If you want meaningful, heartfelt objections to this approach, you should start by attending a foster parents' training/meeting somewhere in Minnesota and just ask someone at random. There are a lot of skeptics there, if nowhere else.

I don't have time or space here to get into specifics, but you can find a fairly detailed chronicle of my practical observations of the results of one application of this "great" program at


PS. Bite me. [ok, so I didn't include the PS...but I wanted to -ed]

Bet they won't print it, but I feel better for having sent it. And yes, I did note that they put a token semi-objection from someone, but from what I can tell there was no serious effort to elicit a negative response to this abortion of a program.

If you're truly a nerd, you can find all the information you'd ever want to know about Alternative Response in this 176-page report. Being only a semi-nerd myself, I could only spend 5 or 10 minutes with it before my eyes glazed over...but I discovered a very telling fact about this report. It's in acrobat format. Do a search for "foster parents" or "foster parent". Unless my computer is different than yours, you'll come up with a goose egg.

Zero occurrences of "foster parent" in a 176-page report on a new child-care system. The least they could have done was add the sentence "screw what the foster parents think". But I guess that was implied, so they didn't need to explicitly come out and say it.

If you do a search for "foster", you'll get two hits, neither of them significant.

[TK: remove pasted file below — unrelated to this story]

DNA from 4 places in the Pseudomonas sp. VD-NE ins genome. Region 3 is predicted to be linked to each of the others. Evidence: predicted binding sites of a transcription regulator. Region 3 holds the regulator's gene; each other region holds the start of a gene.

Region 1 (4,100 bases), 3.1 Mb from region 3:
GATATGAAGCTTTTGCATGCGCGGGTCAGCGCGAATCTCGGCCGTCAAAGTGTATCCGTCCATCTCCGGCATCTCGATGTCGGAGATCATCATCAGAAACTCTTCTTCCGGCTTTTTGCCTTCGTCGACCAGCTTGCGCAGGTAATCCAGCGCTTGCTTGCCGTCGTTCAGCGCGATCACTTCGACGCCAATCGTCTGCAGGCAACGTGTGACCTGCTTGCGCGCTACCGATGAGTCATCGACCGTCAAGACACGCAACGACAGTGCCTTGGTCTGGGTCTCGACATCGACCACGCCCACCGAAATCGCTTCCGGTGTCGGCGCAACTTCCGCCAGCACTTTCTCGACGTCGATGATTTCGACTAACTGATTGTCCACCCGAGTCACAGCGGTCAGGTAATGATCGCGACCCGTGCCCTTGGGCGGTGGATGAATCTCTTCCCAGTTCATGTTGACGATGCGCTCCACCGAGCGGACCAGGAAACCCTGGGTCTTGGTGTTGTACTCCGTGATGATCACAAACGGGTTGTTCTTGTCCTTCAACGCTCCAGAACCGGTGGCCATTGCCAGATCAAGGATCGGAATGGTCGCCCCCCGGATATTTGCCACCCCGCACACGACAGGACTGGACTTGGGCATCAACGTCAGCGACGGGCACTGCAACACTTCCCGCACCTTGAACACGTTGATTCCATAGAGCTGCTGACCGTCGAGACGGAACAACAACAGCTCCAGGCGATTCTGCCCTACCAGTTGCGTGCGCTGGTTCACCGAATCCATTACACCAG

Here's the response from TIME:

Dear Reader:

Thank you for letting us hear from you. The editors appreciate theinterest that prompted you to write, and they have made attentive note ofyour comments. We hope that you will continue to share your thoughts with us.

Best wishes.
TIME Letters


At 6:22 AM , Blogger Mary said...

My three children were put through the "reunification" route. I think it's ridiculous. If "Time" does contact you, please feel free to send them my way too! I'm not too far from you (Otter Tail County) and I have more horror stories to share.

At 8:29 AM , Blogger FosterAbba said...

In a perfect world, I think reunification should be the primary goal for most kids put into foster care. Family is family, and the bonds of blood relations are very powerful. When a child loses their biological roots, it's a huge loss that hurts for a lifetime. We should try, whenever possible, to prevent that loss from happening.

That being said, we also have a responsibility to protect kids from loser parents who can't or won't get their act together, and we have to recognize that some situations will be too dangerous to consider reunification. If the root cause of the abuse/neglect is alcohol or drug use, and a reunification plan is in place, then the conditions for regaining custody must include the parent(s) staying clean. Kids should not be sent back to homes where chemical dependency is an issue, period.

IMHO, a kid should only go home when the bio-family has met the following conditions: 1) chemical dependency issues have been resolved, 2) the family has a steady source of employment income, and 3) the family has a decent and safe place to live. If those conditions aren't met, then a child has no business going home.

I agree that in your case, Dan, the county is making a terrible mistake in sending "Josie" back to her bio-family. They've repeatedly demonstrated a complete inability to get and stay sober, and I don't think that creates a safe environment. I do have empathy for them, as I realize alcohol dependency is very difficult to overcome, but that doesn't mean I think they should get their kid back.

At 9:34 AM , Blogger Mary said...